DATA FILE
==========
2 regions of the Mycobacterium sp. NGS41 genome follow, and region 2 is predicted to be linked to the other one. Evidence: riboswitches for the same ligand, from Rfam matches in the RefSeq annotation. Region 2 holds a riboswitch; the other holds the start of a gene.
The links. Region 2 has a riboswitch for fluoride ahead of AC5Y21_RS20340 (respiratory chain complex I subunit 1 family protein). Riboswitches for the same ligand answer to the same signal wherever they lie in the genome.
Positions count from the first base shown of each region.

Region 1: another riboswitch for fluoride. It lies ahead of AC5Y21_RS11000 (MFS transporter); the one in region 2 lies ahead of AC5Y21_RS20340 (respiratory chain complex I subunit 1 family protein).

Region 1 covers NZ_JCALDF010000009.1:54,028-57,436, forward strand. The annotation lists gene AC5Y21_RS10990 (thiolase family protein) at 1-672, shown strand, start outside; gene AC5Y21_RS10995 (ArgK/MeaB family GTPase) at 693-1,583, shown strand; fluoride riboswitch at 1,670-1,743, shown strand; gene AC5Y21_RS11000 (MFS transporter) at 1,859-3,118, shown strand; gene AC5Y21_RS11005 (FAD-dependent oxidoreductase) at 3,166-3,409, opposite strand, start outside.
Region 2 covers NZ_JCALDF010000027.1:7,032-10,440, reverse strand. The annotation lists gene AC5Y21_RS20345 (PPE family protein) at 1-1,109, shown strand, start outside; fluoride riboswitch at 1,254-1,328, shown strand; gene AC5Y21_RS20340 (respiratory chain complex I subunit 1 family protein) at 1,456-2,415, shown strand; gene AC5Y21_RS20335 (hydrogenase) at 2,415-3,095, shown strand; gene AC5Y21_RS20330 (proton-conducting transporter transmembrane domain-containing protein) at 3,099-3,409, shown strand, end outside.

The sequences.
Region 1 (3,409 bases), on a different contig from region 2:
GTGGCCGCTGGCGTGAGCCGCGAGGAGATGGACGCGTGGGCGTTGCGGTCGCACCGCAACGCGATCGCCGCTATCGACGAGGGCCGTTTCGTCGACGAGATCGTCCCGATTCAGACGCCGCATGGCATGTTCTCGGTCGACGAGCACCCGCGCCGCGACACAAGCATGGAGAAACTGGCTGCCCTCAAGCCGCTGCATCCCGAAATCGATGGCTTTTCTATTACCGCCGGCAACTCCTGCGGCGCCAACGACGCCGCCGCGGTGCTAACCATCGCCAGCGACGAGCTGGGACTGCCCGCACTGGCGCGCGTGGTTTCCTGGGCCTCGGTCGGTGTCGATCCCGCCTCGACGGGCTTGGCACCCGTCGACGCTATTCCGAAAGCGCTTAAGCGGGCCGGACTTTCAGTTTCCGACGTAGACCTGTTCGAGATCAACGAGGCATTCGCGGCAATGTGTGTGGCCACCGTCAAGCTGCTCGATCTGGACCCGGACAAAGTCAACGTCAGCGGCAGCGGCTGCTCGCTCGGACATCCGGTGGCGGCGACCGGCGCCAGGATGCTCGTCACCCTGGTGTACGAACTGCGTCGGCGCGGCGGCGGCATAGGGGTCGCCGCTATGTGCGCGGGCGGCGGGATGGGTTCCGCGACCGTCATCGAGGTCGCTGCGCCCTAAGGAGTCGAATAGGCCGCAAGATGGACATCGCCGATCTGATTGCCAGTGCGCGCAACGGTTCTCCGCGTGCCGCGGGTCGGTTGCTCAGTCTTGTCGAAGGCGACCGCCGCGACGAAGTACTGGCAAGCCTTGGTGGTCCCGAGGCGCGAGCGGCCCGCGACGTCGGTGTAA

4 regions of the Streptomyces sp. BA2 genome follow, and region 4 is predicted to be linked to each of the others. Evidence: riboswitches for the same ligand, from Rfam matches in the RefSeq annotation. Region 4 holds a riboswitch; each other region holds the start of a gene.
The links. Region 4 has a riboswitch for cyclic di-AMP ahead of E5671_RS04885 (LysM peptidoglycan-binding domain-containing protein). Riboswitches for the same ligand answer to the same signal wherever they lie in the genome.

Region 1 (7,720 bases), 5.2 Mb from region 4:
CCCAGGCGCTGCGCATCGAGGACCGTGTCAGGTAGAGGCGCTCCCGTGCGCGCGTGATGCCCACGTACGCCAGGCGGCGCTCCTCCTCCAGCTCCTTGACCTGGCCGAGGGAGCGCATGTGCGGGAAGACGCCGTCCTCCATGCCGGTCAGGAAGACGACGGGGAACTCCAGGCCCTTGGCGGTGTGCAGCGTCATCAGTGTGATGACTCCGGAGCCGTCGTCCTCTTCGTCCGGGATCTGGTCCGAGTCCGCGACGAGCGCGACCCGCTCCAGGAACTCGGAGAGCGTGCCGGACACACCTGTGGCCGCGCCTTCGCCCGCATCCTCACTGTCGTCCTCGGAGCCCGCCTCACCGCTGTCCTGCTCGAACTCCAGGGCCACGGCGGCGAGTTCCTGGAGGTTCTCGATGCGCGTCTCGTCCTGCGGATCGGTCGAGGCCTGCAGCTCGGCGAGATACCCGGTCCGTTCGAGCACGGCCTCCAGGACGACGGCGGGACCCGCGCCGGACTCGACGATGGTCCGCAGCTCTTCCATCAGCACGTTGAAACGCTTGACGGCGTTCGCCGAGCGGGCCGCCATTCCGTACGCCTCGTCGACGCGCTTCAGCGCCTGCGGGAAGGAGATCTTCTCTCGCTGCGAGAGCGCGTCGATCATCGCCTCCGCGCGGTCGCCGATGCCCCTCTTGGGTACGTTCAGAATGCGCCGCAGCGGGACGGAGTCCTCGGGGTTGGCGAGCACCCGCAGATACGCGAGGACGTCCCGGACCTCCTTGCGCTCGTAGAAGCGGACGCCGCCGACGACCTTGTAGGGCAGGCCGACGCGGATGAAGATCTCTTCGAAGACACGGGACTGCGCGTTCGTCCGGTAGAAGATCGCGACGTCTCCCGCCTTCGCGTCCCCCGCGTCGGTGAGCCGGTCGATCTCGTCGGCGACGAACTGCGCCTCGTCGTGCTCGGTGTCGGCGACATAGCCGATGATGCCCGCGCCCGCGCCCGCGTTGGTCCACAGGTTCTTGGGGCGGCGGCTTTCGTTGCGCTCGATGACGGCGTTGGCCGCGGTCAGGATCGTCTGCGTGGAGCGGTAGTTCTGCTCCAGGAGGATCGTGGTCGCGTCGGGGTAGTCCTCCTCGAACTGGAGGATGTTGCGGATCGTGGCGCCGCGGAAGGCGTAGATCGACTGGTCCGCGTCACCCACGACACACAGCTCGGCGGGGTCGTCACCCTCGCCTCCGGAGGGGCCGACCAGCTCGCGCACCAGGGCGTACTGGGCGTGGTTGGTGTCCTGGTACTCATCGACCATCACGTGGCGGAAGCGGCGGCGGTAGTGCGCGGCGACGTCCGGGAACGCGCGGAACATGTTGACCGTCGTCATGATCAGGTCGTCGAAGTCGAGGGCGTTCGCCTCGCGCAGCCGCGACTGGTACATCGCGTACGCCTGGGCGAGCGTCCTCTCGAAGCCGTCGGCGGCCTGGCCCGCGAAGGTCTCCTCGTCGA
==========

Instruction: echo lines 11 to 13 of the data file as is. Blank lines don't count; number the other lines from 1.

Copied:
The links. Region 4 has a riboswitch for cyclic di-AMP ahead of E5671_RS04885 (LysM peptidoglycan-binding domain-containing protein). Riboswitches for the same ligand answer to the same signal wherever they lie in the genome.

Region 1 (7,720 bases), 5.2 Mb from region 4:
CCCAGGCGCTGCGCATCGAGGACCGTGTCAGGTAGAGGCGCTCCCGTGCGCGCGTGATGCCCACGTACGCCAGGCGGCGCTCCTCCTCCAGCTCCTTGACCTGGCCGAGGGAGCGCATGTGCGGGAAGACGCCGTCCTCCATGCCGGTCAGGAAGACGACGGGGAACTCCAGGCCCTTGGCGGTGTGCAGCGTCATCAGTGTGATGACTCCGGAGCCGTCGTCCTCTTCGTCCGGGATCTGGTCCGAGTCCGCGACGAGCGCGACCCGCTCCAGGAACTCGGAGAGCGTGCCGGACACACCTGTGGCCGCGCCTTCGCCCGCATCCTCACTGTCGTCCTCGGAGCCCGCCTCACCGCTGTCCTGCTCGAACTCCAGGGCCACGGCGGCGAGTTCCTGGAGGTTCTCGATGCGCGTCTCGTCCTGCGGATCGGTCGAGGCCTGCAGCTCGGCGAGATACCCGGTCCGTTCGAGCACGGCCTCCAGGACGACGGCGGGACCCGCGCCGGACTCGACGATGGTCCGCAGCTCTTCCATCAGCACGTTGAAACGCTTGACGGCGTTCGCCGAGCGGGCCGCCATTCCGTACGCCTCGTCGACGCGCTTCAGCGCCTGCGGGAAGGAGATCTTCTCTCGCTGCGAGAGCGCGTCGATCATCGCCTCCGCGCGGTCGCCGATGCCCCTCTTGGGTACGTTCAGAATGCGCCGCAGCGGGACGGAGTCCTCGGGGTTGGCGAGCACCCGCAGATACGCGAGGACGTCCCGGACCTCCTTGCGCTCGTAGAAGCGGACGCCGCCGACGACCTTGTAGGGCAGGCCGACGCGGATGAAGATCTCTTCGAAGACACGGGACTGCGCGTTCGTCCGGTAGAAGATCGCGACGTCTCCCGCCTTCGCGTCCCCCGCGTCGGTGAGCCGGTCGATCTCGTCGGCGACGAACTGCGCCTCGTCGTGCTCGGTGTCGGCGACATAGCCGATGATGCCCGCGCCCGCGCCCGCGTTGGTCCACAGGTTCTTGGGGCGGCGGCTTTCGTTGCGCTCGATGACGGCGTTGGCCGCGGTCAGGATCGTCTGCGTGGAGCGGTAGTTCTGCTCCAGGAGGATCGTGGTCGCGTCGGGGTAGTCCTCCTCGAACTGGAGGATGTTGCGGATCGTGGCGCCGCGGAAGGCGTAGATCGACTGGTCCGCGTCACCCACGACACACAGCTCGGCGGGGTCGTCACCCTCGCCTCCGGAGGGGCCGACCAGCTCGCGCACCAGGGCGTACTGGGCGTGGTTGGTGTCCTGGTACTCATCGACCATCACGTGGCGGAAGCGGCGGCGGTAGTGCGCGGCGACGTCCGGGAACGCGCGGAACATGTTGACCGTCGTCATGATCAGGTCGTCGAAGTCGAGGGCGTTCGCCTCGCGCAGCCGCGACTGGTACATCGCGTACGCCTGGGCGAGCGTCCTCTCGAAGCCGTCGGCGGCCTGGCCCGCGAAGGTCTCCTCGTCGA